9. The second passage in their Lordships' judgment relied on does not seem to me to carry the case any further. It is to the effect 'that their Lordships do not desire to be understood as saying that even in the absence of any power in the son's widow to adopt, the succession to Brojo Kishore (that is the son) and his dying after attaining full legal capacity to continue the line would not in themselves have been sufficient to bring the limiting principle into operation, and so to have determined the authority of Adikonda's widow, who was not the widow of the last make owner, and could not adopt a son to him.' Here again the phrase 'succession to Brojo Kishore' does not to my mind mean anything more than that he has come into the estate. Had it meant attainment of his majority, that simpler phrase would have been used. I note further that that succession in itself is not sufficient to have determined the authority of Adikonda's widow, but that it must be coupled with the capacity to continue the line as previously explained, that is, coupled with a legal carriage. It is only from such a marriage that there will emerge an heir to continue the line in legitimate descent and, therefore, until such marriage, the full legal capacity to continue the line is not consummated. That marriage itself is not the whole test, but such a marriage as leaves an heir, a son or a widow, to the deceased has been laid down in Venkaappa v. Jivaji Krishna 25 B. 306 : 2 Bom.L.R. 1101.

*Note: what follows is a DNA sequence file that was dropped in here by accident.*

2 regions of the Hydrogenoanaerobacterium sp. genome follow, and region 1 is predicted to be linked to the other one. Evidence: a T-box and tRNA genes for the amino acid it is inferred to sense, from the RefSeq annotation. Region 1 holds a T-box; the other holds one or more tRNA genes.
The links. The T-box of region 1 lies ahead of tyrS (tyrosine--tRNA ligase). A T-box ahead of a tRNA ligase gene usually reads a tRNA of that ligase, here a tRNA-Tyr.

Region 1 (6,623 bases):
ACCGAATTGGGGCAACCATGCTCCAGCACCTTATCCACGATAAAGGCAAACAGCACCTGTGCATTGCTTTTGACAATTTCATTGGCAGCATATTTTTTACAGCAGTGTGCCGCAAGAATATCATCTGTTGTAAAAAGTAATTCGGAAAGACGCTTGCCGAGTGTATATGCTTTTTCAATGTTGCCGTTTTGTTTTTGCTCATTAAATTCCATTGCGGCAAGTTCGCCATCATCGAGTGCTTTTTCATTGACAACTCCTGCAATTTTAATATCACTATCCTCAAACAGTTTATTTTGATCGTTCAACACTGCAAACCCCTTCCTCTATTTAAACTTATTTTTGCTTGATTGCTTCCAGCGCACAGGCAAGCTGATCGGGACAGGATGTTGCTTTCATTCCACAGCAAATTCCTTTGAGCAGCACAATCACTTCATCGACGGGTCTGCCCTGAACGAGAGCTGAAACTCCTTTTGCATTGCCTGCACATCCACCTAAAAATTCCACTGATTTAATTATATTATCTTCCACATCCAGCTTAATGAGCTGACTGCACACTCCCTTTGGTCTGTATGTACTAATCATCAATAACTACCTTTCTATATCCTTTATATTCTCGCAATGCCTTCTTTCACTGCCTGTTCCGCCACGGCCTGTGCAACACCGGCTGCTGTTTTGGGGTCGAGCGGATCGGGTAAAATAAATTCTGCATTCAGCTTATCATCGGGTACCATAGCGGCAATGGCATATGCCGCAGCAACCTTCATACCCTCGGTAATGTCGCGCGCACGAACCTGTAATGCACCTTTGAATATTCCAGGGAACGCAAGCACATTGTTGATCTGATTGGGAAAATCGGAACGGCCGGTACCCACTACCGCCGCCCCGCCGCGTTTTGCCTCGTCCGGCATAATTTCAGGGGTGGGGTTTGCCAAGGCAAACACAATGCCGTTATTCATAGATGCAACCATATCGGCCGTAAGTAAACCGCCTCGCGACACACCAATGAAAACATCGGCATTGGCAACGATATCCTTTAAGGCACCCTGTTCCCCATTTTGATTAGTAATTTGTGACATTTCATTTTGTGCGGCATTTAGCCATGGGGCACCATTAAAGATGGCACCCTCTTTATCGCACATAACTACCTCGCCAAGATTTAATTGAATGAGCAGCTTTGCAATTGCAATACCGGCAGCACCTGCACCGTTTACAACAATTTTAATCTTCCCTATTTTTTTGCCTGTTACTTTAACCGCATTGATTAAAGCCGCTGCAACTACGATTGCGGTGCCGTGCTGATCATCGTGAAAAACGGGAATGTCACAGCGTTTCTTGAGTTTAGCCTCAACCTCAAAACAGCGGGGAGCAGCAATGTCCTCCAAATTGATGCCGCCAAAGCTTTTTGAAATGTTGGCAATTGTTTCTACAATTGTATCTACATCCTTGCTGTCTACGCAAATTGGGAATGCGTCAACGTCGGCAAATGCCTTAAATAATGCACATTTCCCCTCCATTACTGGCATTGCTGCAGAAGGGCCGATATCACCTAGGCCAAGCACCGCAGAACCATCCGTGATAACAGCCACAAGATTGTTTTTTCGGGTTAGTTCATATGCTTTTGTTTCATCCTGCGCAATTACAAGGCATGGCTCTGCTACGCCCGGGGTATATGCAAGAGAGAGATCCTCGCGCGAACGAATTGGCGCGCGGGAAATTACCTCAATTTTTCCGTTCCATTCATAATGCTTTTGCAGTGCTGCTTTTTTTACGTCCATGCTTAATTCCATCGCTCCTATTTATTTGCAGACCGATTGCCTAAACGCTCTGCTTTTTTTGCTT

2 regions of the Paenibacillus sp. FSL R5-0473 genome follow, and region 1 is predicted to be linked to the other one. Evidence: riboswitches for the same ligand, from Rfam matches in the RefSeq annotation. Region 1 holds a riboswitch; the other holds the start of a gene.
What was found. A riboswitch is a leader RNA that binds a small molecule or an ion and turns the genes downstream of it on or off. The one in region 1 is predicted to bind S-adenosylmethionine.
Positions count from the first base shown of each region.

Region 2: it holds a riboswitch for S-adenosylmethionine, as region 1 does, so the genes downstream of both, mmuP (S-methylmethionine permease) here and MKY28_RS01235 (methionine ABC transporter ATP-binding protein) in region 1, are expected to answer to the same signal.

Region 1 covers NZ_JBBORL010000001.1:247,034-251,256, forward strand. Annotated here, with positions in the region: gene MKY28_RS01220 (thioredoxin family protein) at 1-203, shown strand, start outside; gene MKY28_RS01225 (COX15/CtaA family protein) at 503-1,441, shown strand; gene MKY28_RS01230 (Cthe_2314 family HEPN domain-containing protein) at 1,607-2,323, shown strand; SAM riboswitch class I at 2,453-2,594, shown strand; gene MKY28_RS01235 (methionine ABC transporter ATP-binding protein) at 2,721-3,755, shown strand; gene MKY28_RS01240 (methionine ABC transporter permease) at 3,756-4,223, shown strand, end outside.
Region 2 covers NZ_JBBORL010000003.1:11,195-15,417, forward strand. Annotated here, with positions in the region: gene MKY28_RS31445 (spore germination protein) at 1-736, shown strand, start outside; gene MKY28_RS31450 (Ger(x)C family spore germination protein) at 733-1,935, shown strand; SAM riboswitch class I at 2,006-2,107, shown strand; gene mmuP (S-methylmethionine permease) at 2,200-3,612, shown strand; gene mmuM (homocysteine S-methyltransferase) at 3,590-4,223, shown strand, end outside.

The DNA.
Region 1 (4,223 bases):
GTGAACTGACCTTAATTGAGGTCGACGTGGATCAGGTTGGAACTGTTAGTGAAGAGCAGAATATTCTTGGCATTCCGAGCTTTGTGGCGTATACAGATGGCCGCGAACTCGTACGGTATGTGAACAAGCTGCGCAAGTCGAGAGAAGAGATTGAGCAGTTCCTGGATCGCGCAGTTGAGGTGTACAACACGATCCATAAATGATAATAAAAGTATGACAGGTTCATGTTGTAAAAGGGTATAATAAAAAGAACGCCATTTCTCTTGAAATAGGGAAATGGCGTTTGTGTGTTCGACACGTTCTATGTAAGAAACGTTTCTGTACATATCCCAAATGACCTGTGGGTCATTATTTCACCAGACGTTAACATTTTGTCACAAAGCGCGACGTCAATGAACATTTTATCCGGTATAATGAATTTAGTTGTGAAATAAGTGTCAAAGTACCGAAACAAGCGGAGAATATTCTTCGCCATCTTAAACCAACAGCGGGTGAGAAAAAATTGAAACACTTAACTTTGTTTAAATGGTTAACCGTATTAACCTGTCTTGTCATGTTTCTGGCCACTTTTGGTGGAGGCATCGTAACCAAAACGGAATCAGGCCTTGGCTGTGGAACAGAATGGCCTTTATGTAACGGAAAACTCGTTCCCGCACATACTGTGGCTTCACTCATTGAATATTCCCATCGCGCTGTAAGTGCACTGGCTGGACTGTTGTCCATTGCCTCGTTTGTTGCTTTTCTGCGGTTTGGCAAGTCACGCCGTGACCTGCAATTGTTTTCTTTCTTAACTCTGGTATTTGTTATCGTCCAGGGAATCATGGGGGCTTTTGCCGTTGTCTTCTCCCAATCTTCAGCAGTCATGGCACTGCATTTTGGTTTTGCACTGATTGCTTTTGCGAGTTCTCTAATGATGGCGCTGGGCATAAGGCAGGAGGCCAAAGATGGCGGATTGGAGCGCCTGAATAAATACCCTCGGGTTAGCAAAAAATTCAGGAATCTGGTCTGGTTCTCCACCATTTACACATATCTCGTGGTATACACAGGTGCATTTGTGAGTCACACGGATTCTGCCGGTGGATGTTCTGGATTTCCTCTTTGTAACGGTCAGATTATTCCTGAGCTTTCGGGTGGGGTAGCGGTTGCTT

10. That I think is the meaning of Madana Mohana Ananga Bheema Deo v. Purushothama Ananga Bheema Deo 46 Ind. Cas. 481 : 41 M. 855 : 35 M.L.J. 138 in which their Lordships were dealing with a case, where the adoption pleaded before them would have divested the adopted son's widow of the estate, it not having been shown that the son's widow herself had no power to adopt to her husband, and the Board purported to follow and were even in full agreement with the decision in Ramkrishna v. Shamrao 26 B. 526 at p. 531 : 4 Bom. L.R. 315 based on Bhulun Moyee Debia v. Ram Kishore Acharji Chowdhry 10 M.I.A. 279 : 3 W.R.P.C. 15 : and Padmakumari Debi v. Court of Wards 8 I.A. 229 : Ind. Jur. 148 and Thayammal v. Venkatarama 11 Ind. Jur. 271 : 5 Sar. P.C.J. 10 : 3 Ind. Dec. (N.S.) 895 and held that the principle laid down in this case determined that case also. I find nothing in Madana Mohana Ananga Bh&cma; Deo v. Purushoihama Ananga Bheema Deo 46 Ind. Cas. 481 : 5 P.L.W. 179 24 M.L.T. 177 : 45 I.A. 156 (P.C). on which to find on principle that the mere attainment of majority by the son or the adopted son divested his mother of the power to adopt to her husband in the event of that son's death without heir. Under the Hindu Law a minor can many to get legitimate sons and his widow can adopt to him, so that even a minor may fulfil the tests laid down in Madana Mohana Ananga Bheema Deo v. Purushothama Ananga Bheema Deo 46 Ind. Cas. 481 : 41 M. 855 : 8 L.W. 167 : 16 A.L.J. 725 . though he has not yet come into full disposing possession of his estate.